Hosting the Oscars is not an easy gig.
You have to play to the entertainment crowd while not alienating casual fans by getting too inside baseball, you need to desperately avoid the vanilla label while still adhering to bland broadcast standards and you need to shepherd a bloated three-plus hour mammoth telecast that loses steam halfway through no matter who is hosting.
There’s only so many boundaries you can push before the whole viewing world turns on you, as Seth MacFarlane learned a few years back.
So when the Academy announced that Jimmy Kimmel would return after last year’s gig, many Oscars fans shared the same reaction: meh.
Kimmel proved to be more than capable last year, but he didn’t score any gut-busters like previous hosts Jon Stewart or Chris Rock. He didn’t manufacture a viral moment like Ellen DeGeneres or patent a classic gag like Billy Crystal.
How much could he really shake things up in a second go-around?
The answer is: not much. But what’s surprising about that is how perfectly it fit this year’s ceremony.
This was not the year for the host to make headlines with ground-breaking schtick.
After 12 months of social uproar and, sadly, decades of sexual misconduct and inequality in Hollywood, this was the year for the host to gracefully fade into the background. Following the scandals ensnaring Harvey Weinstein, Kevin Spacey and countless other former titans of Tinseltown, in addition to the #MeToo and #TimesUp campaigns, the pressing issues of the time needed the space to speak for themselves tonight.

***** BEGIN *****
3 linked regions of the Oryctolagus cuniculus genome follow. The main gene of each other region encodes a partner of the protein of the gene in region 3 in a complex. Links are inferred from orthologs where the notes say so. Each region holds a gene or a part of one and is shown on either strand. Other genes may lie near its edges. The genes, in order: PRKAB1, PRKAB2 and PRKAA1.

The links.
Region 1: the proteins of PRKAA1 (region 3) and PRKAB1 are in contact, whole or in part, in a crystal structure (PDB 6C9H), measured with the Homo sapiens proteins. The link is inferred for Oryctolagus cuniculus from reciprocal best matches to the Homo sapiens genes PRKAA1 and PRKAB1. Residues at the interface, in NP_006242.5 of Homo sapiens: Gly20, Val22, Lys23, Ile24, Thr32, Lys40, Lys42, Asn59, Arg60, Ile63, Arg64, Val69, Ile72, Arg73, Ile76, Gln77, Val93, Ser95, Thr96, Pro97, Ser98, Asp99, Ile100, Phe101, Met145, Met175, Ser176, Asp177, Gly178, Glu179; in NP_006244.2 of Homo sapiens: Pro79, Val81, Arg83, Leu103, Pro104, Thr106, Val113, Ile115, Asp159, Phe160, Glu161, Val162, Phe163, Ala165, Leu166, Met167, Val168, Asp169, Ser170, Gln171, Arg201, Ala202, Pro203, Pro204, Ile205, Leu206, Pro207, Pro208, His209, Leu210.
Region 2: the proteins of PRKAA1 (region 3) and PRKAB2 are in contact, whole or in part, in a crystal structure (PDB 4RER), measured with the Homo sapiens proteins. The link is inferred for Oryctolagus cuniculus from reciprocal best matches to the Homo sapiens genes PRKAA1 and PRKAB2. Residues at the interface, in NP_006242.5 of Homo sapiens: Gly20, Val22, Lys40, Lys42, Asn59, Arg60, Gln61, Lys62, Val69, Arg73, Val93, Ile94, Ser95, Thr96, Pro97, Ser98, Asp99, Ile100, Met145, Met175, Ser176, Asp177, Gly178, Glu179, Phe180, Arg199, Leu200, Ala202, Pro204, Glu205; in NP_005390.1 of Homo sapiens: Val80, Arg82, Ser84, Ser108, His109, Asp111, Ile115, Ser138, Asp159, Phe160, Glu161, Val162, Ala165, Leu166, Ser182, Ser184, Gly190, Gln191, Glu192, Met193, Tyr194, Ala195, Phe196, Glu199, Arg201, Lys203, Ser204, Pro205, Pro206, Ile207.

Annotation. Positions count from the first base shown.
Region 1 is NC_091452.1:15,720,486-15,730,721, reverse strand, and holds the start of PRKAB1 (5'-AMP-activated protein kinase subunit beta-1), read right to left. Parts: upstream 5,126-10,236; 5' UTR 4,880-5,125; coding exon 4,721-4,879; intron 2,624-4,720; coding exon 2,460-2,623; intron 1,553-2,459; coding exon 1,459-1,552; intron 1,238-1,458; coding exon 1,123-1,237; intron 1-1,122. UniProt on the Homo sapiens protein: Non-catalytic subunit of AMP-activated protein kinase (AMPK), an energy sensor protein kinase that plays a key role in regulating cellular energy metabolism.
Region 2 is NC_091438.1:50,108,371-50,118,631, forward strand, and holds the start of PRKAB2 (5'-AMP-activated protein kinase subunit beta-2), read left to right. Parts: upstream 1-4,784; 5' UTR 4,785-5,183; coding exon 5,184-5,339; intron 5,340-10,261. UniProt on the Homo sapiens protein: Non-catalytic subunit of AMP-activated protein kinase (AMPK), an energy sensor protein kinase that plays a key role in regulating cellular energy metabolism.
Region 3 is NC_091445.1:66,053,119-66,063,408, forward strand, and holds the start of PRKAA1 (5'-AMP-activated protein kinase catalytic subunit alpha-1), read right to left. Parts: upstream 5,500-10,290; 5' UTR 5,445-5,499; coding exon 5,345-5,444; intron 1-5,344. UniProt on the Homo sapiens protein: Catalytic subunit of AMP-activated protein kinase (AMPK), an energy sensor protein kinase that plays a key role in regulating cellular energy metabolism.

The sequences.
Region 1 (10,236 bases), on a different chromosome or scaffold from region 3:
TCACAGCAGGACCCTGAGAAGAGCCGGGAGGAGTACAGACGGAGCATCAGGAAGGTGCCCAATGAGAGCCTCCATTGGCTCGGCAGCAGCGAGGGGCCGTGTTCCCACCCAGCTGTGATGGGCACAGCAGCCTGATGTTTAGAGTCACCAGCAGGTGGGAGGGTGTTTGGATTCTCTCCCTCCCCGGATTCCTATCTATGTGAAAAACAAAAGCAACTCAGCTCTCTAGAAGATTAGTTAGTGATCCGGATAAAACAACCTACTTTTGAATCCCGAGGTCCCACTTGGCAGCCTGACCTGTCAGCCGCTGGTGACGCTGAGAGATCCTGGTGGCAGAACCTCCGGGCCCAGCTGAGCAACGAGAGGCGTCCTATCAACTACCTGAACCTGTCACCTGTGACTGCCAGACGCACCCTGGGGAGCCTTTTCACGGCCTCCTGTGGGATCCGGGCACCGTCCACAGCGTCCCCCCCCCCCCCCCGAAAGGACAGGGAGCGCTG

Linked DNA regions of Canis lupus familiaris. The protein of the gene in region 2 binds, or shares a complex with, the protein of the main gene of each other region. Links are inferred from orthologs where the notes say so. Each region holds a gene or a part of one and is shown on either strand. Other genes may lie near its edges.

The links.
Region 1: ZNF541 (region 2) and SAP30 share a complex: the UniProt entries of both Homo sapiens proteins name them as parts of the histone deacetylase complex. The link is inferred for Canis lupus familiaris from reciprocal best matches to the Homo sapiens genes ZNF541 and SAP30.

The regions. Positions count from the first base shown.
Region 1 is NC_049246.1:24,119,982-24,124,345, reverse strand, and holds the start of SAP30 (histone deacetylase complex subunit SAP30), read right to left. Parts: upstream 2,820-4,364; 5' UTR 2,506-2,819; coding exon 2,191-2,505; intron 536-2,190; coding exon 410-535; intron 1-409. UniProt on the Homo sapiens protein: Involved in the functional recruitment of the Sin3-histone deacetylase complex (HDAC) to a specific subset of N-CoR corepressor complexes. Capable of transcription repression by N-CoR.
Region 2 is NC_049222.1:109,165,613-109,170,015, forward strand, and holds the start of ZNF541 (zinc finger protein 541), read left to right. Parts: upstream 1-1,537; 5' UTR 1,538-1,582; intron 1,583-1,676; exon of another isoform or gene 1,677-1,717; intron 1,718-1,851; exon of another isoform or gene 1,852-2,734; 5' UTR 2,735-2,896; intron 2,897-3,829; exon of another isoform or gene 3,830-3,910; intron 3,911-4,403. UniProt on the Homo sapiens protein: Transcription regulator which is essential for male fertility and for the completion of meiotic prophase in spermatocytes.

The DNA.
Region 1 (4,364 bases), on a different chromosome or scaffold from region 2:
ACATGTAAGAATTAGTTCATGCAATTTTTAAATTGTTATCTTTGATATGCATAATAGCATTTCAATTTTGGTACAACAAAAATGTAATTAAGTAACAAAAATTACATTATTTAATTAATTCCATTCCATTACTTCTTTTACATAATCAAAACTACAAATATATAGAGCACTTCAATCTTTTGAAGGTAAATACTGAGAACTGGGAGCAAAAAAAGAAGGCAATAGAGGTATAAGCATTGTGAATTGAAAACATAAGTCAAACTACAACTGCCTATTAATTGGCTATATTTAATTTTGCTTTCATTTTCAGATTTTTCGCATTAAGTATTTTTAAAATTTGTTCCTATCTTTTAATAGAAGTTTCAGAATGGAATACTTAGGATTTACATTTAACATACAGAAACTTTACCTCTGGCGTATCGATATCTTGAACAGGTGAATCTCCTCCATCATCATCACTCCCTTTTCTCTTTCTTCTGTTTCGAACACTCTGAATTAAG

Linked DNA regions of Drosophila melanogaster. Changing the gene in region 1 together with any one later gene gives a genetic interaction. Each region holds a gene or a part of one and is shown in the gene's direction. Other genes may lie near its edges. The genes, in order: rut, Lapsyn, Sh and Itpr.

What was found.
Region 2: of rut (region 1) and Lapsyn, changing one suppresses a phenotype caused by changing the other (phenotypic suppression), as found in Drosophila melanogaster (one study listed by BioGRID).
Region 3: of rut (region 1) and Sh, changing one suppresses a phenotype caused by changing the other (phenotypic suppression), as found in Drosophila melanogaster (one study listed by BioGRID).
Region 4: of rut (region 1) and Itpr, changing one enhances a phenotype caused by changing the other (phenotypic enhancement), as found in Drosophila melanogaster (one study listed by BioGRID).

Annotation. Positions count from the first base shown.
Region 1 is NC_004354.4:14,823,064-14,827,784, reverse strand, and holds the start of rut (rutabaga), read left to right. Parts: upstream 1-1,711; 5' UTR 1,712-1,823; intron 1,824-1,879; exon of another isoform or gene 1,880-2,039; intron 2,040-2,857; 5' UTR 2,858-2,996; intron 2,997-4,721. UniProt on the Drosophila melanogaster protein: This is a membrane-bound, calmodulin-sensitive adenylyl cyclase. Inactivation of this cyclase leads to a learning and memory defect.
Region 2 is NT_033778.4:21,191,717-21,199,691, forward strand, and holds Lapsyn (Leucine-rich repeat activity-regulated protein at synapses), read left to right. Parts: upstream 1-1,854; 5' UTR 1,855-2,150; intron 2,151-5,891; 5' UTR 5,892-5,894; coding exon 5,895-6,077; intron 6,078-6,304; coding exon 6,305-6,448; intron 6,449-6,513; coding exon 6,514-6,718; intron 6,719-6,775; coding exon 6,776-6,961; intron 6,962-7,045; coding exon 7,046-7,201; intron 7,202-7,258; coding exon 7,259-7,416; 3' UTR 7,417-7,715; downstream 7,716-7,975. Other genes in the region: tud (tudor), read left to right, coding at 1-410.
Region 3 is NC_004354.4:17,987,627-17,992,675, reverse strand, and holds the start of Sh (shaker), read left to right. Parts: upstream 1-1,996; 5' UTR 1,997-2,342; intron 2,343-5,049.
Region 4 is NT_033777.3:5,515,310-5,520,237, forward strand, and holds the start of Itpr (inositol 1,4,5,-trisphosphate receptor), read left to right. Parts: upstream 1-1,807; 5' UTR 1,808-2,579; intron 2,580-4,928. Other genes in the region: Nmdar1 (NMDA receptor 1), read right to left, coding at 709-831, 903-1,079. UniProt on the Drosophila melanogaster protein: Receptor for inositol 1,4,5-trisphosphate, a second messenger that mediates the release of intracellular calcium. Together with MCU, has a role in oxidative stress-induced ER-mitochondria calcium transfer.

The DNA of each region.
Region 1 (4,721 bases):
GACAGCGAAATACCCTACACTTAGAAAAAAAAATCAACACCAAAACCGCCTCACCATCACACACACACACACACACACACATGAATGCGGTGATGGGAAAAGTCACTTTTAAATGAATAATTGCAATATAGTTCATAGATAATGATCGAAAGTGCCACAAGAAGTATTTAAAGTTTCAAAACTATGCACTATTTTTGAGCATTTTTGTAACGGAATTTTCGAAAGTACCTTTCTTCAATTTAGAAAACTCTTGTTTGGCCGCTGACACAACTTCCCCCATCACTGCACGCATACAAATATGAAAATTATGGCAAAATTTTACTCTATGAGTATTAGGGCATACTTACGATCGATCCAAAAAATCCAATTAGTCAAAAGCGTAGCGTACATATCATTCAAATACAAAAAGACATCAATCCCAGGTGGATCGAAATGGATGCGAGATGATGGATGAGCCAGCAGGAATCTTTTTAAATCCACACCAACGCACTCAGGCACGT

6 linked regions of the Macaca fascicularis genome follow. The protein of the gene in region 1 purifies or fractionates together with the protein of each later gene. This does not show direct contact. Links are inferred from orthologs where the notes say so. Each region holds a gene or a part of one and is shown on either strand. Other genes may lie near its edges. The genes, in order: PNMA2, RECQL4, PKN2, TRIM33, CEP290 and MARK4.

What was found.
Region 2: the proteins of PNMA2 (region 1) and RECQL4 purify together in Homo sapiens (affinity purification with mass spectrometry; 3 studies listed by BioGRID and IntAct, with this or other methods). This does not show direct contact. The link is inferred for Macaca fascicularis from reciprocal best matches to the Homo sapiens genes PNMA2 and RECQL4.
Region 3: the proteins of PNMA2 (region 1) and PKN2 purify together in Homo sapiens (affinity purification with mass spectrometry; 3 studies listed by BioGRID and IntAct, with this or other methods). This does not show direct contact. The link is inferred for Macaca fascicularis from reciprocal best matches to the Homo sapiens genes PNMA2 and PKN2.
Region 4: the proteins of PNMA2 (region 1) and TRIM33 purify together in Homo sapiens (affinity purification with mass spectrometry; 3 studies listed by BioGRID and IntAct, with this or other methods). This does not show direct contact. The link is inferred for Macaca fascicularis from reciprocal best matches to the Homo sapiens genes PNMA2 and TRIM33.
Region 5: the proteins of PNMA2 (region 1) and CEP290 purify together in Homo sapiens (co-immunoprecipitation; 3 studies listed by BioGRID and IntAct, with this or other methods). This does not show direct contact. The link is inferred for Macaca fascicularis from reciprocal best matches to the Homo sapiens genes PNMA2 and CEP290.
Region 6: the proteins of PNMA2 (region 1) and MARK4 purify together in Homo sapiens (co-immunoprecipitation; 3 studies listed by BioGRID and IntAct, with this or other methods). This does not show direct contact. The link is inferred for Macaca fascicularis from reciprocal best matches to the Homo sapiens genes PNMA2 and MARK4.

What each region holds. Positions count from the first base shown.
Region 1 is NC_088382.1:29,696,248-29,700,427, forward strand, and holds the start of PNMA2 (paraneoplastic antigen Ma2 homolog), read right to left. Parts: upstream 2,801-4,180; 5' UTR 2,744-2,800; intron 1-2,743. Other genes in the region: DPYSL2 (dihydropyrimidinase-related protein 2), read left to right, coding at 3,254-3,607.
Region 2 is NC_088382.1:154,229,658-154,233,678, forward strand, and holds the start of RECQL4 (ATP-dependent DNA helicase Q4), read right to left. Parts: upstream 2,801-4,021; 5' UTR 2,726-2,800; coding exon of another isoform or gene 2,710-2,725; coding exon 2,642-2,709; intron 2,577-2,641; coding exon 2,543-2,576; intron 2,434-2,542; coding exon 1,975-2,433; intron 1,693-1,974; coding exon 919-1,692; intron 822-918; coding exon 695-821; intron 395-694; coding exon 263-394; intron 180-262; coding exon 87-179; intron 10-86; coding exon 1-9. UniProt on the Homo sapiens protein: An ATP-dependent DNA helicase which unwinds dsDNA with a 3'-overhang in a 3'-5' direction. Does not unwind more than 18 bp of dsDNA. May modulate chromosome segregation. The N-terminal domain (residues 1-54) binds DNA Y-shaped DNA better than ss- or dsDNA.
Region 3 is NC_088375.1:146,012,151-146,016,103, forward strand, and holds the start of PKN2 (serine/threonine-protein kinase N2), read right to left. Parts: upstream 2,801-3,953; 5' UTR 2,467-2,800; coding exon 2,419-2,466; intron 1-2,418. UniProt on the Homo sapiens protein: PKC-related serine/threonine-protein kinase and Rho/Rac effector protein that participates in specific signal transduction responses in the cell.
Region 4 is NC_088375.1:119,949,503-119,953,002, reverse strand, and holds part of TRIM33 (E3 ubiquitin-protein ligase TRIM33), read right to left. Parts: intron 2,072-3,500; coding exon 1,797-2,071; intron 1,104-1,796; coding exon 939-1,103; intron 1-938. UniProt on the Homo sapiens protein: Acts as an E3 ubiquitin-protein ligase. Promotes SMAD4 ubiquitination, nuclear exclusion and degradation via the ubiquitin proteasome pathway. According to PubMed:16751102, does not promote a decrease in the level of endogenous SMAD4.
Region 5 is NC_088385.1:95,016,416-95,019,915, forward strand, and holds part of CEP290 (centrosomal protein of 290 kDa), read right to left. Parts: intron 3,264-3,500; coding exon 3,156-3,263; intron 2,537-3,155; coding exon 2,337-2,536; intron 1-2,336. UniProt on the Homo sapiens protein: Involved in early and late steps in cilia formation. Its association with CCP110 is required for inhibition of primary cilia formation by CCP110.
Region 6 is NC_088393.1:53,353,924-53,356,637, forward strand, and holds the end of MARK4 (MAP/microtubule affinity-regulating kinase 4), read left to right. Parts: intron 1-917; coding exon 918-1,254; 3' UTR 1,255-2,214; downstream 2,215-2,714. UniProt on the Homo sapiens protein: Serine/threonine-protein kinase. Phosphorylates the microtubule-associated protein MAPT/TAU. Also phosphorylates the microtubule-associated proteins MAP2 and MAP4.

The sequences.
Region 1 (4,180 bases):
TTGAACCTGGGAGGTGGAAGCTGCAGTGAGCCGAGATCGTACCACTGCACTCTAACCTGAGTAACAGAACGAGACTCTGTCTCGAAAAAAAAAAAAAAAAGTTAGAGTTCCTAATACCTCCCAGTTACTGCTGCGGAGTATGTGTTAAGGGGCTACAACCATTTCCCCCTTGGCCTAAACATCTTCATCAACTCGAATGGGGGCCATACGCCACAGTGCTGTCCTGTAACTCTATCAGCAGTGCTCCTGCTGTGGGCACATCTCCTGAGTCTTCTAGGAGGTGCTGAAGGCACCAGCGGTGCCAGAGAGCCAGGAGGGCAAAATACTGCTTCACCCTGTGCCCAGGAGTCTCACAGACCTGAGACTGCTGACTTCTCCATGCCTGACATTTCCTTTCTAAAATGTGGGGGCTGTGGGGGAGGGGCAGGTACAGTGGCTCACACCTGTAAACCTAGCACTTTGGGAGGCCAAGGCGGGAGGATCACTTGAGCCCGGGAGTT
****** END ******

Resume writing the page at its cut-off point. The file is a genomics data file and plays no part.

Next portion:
And Kimmel gave it to them.
In its first 60 days, the #TimesUp campaign raised $21 million on the strength of more than 1,700 women from 60-plus countries. The movement includes such names as Ava DuVernay, Tessa Thompson, Shonda Rhimes and Laura Dern. More than 1,250 women have already been helped.
The same goes for #MeToo, which has continued to gain steam five months after it began as millions of women across the world have joined the cause.
These were the stories of the night, not hot dog canons or winks at last year’s Best Picture screw up. Would Kimmel really be able to add anything that Frances McDormand wouldn’t cover in her fiery fashion? Faced with a second chance, the late night host nobly ceded the moment to something bigger than television ratings and critic reviews.
He may not have been the Oscars host we wanted, but perhaps he was the one we needed.